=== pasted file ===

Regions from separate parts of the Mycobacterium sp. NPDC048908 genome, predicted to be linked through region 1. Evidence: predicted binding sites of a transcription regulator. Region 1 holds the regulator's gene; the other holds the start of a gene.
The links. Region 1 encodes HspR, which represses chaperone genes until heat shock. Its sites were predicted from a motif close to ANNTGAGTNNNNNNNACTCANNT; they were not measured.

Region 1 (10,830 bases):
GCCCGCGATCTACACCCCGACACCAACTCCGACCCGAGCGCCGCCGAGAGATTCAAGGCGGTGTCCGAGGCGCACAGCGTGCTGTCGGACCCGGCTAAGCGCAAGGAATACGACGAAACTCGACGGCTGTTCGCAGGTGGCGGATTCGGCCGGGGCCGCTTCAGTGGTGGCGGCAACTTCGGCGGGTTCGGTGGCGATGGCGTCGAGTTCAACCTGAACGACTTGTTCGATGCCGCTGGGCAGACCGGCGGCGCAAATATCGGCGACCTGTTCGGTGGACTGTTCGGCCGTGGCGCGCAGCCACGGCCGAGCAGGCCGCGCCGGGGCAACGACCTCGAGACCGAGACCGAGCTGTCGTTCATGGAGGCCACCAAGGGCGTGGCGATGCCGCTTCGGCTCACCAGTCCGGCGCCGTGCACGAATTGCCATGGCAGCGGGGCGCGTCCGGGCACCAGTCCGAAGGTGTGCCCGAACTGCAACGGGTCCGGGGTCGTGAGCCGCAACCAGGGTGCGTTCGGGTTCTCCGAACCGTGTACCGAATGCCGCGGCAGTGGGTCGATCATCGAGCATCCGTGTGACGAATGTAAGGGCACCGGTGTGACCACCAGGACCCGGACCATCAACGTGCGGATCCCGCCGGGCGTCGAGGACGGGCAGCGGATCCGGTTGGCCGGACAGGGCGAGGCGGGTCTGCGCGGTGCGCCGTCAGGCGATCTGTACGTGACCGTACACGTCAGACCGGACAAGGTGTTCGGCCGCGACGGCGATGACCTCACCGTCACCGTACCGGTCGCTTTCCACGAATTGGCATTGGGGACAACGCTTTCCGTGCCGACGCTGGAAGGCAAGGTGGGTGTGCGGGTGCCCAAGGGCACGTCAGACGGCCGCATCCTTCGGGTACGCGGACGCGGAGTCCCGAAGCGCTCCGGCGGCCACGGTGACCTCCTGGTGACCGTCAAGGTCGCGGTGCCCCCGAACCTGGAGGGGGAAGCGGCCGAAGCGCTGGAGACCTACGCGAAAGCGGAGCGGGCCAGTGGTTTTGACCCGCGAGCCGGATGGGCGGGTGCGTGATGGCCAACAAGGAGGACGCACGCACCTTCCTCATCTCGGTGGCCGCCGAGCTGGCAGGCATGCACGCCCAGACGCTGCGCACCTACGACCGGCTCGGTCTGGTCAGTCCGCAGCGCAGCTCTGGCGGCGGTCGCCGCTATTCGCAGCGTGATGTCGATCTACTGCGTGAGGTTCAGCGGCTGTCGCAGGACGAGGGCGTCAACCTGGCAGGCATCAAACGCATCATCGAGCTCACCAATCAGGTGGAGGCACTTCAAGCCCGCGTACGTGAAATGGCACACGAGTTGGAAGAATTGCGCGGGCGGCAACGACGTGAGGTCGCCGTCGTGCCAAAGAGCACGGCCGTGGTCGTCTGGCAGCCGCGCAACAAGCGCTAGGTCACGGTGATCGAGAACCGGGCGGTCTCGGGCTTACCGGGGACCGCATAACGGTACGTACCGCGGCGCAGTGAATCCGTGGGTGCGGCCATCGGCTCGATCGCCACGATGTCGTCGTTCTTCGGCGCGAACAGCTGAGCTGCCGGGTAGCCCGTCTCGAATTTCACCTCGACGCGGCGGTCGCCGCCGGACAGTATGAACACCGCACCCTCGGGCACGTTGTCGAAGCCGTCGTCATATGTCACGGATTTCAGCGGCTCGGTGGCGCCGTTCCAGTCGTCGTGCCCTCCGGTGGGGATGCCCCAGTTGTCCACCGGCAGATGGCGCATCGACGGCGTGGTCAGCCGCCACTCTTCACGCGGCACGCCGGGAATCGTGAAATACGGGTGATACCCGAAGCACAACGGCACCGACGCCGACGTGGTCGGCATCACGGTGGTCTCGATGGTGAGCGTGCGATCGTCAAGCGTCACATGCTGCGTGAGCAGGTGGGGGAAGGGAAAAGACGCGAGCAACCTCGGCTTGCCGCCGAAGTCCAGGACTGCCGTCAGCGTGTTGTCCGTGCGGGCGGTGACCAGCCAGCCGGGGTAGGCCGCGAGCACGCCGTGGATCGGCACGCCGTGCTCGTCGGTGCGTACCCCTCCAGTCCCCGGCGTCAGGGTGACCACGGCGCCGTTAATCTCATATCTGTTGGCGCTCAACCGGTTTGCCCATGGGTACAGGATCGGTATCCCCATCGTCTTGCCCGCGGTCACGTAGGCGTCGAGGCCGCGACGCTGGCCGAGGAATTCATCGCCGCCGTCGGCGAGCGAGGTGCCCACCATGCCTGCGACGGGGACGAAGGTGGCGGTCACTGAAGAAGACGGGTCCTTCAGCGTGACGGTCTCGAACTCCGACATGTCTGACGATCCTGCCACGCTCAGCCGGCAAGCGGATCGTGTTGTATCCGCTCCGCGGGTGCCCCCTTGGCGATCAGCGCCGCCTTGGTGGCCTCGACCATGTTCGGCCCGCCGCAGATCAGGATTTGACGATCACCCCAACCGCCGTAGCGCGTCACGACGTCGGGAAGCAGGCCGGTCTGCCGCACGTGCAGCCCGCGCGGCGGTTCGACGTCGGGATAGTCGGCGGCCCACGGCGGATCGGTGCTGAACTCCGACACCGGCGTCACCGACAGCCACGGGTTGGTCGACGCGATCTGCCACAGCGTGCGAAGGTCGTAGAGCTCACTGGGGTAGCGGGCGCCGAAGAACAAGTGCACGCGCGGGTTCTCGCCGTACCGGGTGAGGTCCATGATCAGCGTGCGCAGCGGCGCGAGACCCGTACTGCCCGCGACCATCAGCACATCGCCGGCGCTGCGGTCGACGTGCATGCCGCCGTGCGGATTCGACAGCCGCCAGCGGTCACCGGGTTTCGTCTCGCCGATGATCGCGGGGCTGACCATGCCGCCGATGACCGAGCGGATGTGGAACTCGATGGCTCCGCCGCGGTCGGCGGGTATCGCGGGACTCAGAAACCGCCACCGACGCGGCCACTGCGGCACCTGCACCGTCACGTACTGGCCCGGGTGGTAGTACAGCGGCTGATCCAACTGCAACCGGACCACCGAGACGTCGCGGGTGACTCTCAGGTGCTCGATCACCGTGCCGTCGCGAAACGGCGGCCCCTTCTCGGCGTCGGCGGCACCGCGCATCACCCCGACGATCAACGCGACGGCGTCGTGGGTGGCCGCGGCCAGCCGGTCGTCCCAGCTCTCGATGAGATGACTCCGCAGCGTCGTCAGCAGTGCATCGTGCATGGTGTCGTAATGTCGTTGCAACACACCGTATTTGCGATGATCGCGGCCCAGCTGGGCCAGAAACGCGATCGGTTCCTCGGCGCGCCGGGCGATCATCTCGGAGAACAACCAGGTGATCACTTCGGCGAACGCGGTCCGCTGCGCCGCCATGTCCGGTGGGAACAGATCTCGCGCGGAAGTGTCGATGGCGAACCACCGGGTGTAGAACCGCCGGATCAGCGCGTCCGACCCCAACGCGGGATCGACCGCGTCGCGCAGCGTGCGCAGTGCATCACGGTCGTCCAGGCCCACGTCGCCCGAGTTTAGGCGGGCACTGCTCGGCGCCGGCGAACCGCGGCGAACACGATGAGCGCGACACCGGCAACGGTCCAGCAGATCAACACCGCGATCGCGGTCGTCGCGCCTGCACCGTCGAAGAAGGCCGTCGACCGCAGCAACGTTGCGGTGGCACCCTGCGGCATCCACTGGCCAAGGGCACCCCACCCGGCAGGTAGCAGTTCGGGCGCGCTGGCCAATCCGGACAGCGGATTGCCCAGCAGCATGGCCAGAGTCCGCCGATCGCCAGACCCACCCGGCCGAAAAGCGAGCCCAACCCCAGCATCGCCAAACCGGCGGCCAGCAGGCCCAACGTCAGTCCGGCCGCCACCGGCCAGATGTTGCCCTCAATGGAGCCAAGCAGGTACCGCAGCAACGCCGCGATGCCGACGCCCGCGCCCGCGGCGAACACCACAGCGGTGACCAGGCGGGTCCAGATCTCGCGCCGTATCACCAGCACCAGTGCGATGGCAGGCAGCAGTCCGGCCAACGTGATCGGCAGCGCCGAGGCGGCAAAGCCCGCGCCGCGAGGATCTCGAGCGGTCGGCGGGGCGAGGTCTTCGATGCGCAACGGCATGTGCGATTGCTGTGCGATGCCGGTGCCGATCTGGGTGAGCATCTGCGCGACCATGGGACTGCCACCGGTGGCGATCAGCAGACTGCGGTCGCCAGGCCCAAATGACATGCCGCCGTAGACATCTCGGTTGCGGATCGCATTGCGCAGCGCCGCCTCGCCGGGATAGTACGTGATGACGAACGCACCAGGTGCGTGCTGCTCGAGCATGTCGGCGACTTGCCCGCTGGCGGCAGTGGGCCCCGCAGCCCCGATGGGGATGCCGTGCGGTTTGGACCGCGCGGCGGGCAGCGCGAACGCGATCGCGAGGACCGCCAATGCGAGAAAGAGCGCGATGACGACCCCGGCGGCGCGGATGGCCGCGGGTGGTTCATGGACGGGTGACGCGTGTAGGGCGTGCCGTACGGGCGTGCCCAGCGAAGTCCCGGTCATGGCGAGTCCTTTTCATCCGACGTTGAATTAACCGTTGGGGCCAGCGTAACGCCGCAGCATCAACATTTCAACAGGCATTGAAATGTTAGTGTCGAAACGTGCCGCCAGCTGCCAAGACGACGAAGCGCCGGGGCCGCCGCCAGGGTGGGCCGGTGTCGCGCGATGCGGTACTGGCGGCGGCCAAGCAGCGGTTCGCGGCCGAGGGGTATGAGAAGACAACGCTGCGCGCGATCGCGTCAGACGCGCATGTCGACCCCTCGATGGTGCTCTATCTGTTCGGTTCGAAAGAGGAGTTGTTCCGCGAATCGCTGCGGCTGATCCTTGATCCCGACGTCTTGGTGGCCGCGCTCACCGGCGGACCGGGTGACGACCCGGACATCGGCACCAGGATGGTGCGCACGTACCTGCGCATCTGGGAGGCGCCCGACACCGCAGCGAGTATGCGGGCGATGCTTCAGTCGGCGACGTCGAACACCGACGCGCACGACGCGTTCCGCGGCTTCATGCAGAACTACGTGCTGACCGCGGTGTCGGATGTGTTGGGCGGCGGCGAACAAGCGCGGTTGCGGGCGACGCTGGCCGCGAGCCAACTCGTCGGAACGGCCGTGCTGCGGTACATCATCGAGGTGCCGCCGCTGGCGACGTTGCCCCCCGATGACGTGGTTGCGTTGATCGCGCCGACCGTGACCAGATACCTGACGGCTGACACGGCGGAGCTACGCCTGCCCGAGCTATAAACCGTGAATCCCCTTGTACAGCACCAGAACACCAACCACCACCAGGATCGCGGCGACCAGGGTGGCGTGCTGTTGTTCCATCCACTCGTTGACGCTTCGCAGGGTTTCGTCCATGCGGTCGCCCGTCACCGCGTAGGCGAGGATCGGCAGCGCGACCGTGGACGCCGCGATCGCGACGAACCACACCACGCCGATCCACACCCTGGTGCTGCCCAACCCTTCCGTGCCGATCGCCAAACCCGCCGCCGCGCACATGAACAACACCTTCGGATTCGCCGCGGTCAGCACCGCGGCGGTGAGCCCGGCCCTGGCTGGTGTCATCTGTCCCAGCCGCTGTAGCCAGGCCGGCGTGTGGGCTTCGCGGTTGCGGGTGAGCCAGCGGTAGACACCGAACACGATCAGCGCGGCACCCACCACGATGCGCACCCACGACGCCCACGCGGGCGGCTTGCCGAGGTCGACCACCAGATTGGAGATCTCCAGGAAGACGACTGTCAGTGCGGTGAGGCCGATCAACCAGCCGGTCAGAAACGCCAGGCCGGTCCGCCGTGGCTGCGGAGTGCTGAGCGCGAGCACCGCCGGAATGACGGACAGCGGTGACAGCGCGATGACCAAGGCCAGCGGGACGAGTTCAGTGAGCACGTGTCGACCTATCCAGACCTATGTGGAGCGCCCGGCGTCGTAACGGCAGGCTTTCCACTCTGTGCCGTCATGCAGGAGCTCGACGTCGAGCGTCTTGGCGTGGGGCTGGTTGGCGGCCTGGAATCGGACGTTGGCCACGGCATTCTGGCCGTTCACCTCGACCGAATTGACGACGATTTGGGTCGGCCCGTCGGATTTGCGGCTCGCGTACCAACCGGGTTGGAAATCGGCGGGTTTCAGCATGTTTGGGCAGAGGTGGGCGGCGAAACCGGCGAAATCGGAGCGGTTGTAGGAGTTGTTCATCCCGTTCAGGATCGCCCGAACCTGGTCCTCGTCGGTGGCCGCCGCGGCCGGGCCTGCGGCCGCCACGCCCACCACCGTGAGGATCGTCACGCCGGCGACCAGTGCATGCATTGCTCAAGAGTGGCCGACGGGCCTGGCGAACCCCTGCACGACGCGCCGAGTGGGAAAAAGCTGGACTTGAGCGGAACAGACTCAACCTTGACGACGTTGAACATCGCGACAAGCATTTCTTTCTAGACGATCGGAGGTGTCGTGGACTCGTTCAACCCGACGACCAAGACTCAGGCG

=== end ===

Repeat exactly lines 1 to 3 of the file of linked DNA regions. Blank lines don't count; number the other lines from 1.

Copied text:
Regions from separate parts of the Mycobacterium sp. NPDC048908 genome, predicted to be linked through region 1. Evidence: predicted binding sites of a transcription regulator. Region 1 holds the regulator's gene; the other holds the start of a gene.
The links. Region 1 encodes HspR, which represses chaperone genes until heat shock. Its sites were predicted from a motif close to ANNTGAGTNNNNNNNACTCANNT; they were not measured.

Region 1 (10,830 bases):